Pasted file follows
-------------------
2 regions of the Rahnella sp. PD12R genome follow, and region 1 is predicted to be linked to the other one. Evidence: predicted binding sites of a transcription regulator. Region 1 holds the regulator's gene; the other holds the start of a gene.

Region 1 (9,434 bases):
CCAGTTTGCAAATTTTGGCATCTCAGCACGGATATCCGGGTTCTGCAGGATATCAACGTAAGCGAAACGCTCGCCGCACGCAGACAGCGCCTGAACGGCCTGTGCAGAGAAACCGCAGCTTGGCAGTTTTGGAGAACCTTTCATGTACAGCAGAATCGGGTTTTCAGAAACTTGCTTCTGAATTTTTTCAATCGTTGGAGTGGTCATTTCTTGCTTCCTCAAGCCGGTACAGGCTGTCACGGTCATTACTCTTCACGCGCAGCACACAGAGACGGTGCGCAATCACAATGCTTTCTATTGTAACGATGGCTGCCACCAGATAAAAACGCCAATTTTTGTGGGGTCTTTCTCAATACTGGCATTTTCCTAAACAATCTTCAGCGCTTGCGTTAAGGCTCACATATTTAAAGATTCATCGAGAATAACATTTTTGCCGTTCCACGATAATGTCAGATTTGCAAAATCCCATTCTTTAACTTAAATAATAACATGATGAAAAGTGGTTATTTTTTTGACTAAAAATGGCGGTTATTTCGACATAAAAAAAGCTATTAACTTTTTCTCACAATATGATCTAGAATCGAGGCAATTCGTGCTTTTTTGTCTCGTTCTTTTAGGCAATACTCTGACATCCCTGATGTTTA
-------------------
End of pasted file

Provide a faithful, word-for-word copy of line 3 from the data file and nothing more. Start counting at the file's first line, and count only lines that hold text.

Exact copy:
CCAGTTTGCAAATTTTGGCATCTCAGCACGGATATCCGGGTTCTGCAGGATATCAACGTAAGCGAAACGCTCGCCGCACGCAGACAGCGCCTGAACGGCCTGTGCAGAGAAACCGCAGCTTGGCAGTTTTGGAGAACCTTTCATGTACAGCAGAATCGGGTTTTCAGAAACTTGCTTCTGAATTTTTTCAATCGTTGGAGTGGTCATTTCTTGCTTCCTCAAGCCGGTACAGGCTGTCACGGTCATTACTCTTCACGCGCAGCACACAGAGACGGTGCGCAATCACAATGCTTTCTATTGTAACGATGGCTGCCACCAGATAAAAACGCCAATTTTTGTGGGGTCTTTCTCAATACTGGCATTTTCCTAAACAATCTTCAGCGCTTGCGTTAAGGCTCACATATTTAAAGATTCATCGAGAATAACATTTTTGCCGTTCCACGATAATGTCAGATTTGCAAAATCCCATTCTTTAACTTAAATAATAACATGATGAAAAGTGGTTATTTTTTTGACTAAAAATGGCGGTTATTTCGACATAAAAAAAGCTATTAACTTTTTCTCACAATATGATCTAGAATCGAGGCAATTCGTGCTTTTTTGTCTCGTTCTTTTAGGCAATACTCTGACATCCCTGATGTTTA